major media sources. They are "the enemy of the people" who dispense only "fake news", he said over and over. As if he had studied how to become a demagogue, he knew outrageous conduct would build ratings for cable television networks and talk radio, winning them and their listeners to accept his truth as the only truth.

The convenience of mailed ballots was anathema to Republicans who feared they would expand voting by low-income groups who find it costly or difficult to cast their votes in person. Those groups — Blacks, Hispanics, students — tend to vote Democratic. The claim that mail-in balloting was vulnerable to fraud gave Trump the ideal theme to delegitimize the 2020 election as "rigged" so he could claim he actually won should he lose.

By April, Trump was tweeting that, “you get thousands and thousands of people sitting in somebody’s living room, signing ballots all over the place". Asked by reporters for evidence, he responded, "I think there's a lot of evidence, but we'll provide you with some, OK?". No evidence was forthcoming. Other tweets railed that "mail boxes will be robbed" and about "professionals telling all of these people…how to vote".

Attorney General William Barr was eager to help Trump in spreading this message so as to remain in power for four more years. In April he fortified Trump's imaginings with "foreign governments might conspire to mail in fake ballots", offering no evidence to substantiate that this was a possibility. "We've been talking about how…there are a number of foreign countries that could easily make counterfeit ballots, put names on them, send them in. And it'd be very hard to sort out what's happening".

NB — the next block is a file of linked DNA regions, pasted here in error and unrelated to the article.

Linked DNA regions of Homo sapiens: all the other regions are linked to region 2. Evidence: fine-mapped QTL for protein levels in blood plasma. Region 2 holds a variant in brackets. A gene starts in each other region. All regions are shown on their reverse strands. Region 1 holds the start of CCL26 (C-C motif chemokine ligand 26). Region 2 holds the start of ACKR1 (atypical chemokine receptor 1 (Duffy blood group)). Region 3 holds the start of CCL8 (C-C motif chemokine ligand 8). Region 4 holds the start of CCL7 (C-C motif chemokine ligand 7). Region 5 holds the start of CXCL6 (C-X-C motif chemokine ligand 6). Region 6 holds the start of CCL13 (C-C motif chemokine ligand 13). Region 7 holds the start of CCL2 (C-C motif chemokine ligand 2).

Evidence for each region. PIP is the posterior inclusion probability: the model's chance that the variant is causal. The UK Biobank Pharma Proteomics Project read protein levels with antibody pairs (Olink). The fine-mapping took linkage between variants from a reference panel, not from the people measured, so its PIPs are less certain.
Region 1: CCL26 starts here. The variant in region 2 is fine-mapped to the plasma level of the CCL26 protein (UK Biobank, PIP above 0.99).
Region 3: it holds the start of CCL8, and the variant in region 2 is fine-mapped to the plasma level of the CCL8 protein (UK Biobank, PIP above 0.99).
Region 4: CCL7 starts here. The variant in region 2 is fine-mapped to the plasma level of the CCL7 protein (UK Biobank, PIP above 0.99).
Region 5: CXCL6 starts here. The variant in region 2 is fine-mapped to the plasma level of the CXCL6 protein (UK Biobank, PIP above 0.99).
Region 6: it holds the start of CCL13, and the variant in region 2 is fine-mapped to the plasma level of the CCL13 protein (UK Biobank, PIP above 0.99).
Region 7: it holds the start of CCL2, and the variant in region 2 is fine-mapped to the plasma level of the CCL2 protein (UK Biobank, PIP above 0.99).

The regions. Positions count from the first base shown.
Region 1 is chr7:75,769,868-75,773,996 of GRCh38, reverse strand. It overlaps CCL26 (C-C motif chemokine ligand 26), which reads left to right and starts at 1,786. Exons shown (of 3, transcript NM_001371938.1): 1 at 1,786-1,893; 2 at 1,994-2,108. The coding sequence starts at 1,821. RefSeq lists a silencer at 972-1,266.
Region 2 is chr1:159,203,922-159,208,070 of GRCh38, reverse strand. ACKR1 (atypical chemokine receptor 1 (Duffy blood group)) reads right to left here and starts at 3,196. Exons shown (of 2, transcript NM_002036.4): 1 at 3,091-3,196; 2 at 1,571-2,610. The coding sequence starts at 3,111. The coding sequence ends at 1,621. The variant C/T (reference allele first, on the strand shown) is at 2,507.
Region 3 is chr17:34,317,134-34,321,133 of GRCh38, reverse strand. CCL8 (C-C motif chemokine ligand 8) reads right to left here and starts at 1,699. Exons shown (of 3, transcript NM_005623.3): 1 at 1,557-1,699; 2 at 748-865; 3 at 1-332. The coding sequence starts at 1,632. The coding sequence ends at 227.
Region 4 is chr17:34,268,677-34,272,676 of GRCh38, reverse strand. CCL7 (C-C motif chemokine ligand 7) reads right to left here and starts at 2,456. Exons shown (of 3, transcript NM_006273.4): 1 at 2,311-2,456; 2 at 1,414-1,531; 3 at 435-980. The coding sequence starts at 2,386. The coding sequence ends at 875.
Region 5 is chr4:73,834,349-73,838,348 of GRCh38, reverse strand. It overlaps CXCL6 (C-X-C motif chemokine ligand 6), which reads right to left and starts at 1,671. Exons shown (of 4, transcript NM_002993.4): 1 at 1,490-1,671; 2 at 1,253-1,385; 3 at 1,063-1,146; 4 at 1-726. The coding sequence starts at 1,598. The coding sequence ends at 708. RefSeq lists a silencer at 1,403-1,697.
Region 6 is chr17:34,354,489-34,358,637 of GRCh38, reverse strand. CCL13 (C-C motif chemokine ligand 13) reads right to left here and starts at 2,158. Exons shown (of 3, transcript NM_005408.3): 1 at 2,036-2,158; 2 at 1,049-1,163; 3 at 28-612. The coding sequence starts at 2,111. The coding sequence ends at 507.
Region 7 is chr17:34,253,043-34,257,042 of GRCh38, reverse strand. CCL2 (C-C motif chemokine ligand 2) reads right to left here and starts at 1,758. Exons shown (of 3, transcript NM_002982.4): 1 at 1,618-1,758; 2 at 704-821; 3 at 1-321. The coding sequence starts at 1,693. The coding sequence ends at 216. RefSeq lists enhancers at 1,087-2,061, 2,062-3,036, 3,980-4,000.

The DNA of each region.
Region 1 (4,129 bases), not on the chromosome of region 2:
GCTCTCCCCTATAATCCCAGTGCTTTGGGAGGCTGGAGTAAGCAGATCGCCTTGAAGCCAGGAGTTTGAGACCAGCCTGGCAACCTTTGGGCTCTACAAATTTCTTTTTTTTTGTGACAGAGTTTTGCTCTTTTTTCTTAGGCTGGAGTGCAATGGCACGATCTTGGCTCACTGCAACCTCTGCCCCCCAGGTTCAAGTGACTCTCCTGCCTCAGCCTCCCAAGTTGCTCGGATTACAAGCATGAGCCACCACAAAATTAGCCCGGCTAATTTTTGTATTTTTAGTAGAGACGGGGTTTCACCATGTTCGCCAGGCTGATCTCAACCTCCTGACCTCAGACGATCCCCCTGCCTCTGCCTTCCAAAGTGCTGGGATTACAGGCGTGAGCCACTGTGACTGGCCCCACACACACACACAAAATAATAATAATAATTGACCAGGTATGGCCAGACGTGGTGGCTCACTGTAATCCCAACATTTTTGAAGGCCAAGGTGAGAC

In one week in June, Trump tweeted four times of foreign sabotage. “Ballots will be printed by foreign countries, and others. It will be the scandal of our times!".

The president worked all summer to implant in the minds of his followers that "Because of MAIL-IN BALLOTS, 2020 will be the most RIGGED Election in our nation's history", that voting machines were programmed to flip votes to Biden, that mail-in ballots were susceptible of fraud, that because of "the new and unprecedented massive amounts of unsolicited ballots" election results "may NEVER BE ACCURATELY DETERMINED".

On Fox News he said, supplying no particulars, "There are reports that, when people vote for Republicans, the entire ticket switches over to Democrats". As soon as the election is over, he said to reporters, "we're going in with our lawyers".

Into the fall he used Twitter and his rallies to hammer away at the legitimacy of an election contaminated by mail-in ballots — “There is NO WAY (ZERO!) that Mail-In Ballots will be anything less than substantially fraudulent” — notwithstanding that there have always been absentee ballots and that five states have been using only mailed ballots and no in-person voting for years, and without incident.

Back in July, Mr. Trump had begun insisting “Must know Election results on the night of the Election, not days, months, or even years later!”, knowing that the counting of the mostly Democratic mailed-in ballots would in most states only begin on Election Day. Thus had Trump primed his base of voters to think he had won when he declared victory while in the lead on election night before mailed ballots were counted, just as his instant claim of "exonerated" displaced the facts of the Mueller report ahead of its release. He ultimately portrayed mail-in ballots as supposedly so rife with fraud that they should not be counted at all. There were now legal ballots — those cast in person. Trump now spoke of mailed-in ballots as illegal. Interviews in middle-America said that his people agreed.


“If you count the legal votes, I easily win”, Mr. Trump said from the White House briefing room two days after the election. "If you count the illegal votes, they can try to steal the election from us, if you count the votes that came in late"

He declared the election a fraud, just as he said it would be, which his followers accepted as proof of how right Trump's predictions had been. He had been indoctrinating them with a steady cascade of misinformation for months so his claim that it was the "MOST CORRUPT ELECTION IN U.S. HISTORY was all the evidence they needed. His people were in his thrall.